I've sorted out the sequence of the final posts here which will take me through to the 31st, allowing me to start the new year with something less serious than Children's literature, maybe power in research or reflections on my trip to the Warsaw Rising Museum with daughter on the 30th/31st of this month. Publication dates of the remaining books are 1894, 1865, 1927, 1930 and 1960 and I am still keeping to books that worked for my own children as well as me. I'll probably run through the list of 'really bad but regrettably popular' in the final post on the 31st; I really should have started this a day earlier!
So in date sequence I'll move onto the Alice's Adventures in Wonderland and Alice through the Looking Glass, both on my daughter's top three by the way. Like all the great children's books these can be read at many levels. I first encountered them when the BBC let Jonathan Miller loose in a BBC play in 1966. It had a cast to die for and a director who was only just starting to make his name. No silly Hollywood style cartoons but serious actors in Victorian costume reflecting the characters on whom Lewis Carroll drew, a return to the reality that underpinned the make believe stories. I managed to grab the last copy of the DVD available on Amazon for an extortionate price while writing this post!
We had only recently been permitted a television and this was on the permitted list! My mother was never fully convinced that we really needed anything other than the BBC Home Service's Children's Hour which meant I had to sneak around to friends houses to watch Doctor Who. But in 1965 the BBC produced the full RSC production of the War of the Roses plays. This was the opportunity we had been waiting for. An expression of strong interest (part maternal manipulation part real) produced the magic box - on rental so we could send it back once the series was complete. So there was a constant family need to find material that could go on the approved list so we could keep it. By 1969 and the first broadcast of Startrek the battle was won and we finally owned a colour set. There was still a family negotiation over dinner about what would be watched the next day and the television was a communal activity, and a source of identity and conversation. I should say, with the benefit of hindsight, that I think my mother was right. The absence of a television during my primary school years meant I fed of a diet of family board games, radio and books none of which allowed you to be lazy of imagination!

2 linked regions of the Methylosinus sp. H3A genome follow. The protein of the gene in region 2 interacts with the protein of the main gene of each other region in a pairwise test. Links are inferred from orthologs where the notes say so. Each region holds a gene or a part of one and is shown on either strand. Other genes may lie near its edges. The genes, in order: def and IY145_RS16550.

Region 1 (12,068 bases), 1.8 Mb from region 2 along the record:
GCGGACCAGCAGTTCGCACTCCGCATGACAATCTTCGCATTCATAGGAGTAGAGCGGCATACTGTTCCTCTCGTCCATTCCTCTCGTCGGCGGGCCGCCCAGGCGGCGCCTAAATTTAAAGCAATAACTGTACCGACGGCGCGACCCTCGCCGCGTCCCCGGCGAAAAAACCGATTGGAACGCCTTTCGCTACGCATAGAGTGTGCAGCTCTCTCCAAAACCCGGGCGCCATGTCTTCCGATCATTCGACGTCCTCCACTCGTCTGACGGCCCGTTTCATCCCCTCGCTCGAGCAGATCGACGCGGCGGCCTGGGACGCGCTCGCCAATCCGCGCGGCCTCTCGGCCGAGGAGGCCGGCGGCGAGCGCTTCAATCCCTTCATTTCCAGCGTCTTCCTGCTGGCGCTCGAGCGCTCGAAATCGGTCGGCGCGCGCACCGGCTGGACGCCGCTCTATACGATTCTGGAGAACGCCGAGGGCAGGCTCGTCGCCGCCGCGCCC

So back to Alice, and a real wish that the Disney version be banned from children and only shown to mature adults as a dire warning of the consequences of trivialisation and privileging entertainment over education and elucidation. I was lucky in that I read the books with the image of Michael Redgrave's Caterpillar and Jon Gielgud's Mock Turtle in my mind. I was a couple of years off my first serious interested in Philosophy (Plato's The Symposium) but reading Alice may have been the real trigger of that life long interest. I was also discovering that maths was easy if you just thought a little differently so that was also a part of the appeal. A teacher pointed out the use of different bases in The Pool of Tears chapter and the logic lessons of the Mad Hatter's Tea party made even propositional logic seem fun. The trial scene intrigued me and I remain convinced (although without supporting authority) that it must have influenced Kafka in The Trial which is also a shared love with Daughter. Incidentally the original title of that was The Process which in a modern age subject to the modern bubonic plague of sick stigma, would be a better title.
I read alice a few times through University, then came back with Alan Bennett's audio book recording on another of those long car journey's with young children. I then started to get more into the parodies that are at the heart of all the verses - well summarised in the wikipedia entry by the way which I commend. Satire is often a means for learning and Carroll deployed it to great effect. As such it was appropriate to choose Miller, then a start of the satirical Beyond the Fringe most approporate as Director for the BBC. Both books are up there with the Bible as readings you have to have completed to understand much of modern literature given the number of side references. It also inspired what was, to my mind, the best of the Monty Python spin off films to wit Jabberwocky. And of course, 42 is not just confined to Douglas Adams as a significant number its starts with the Red Queen's Court.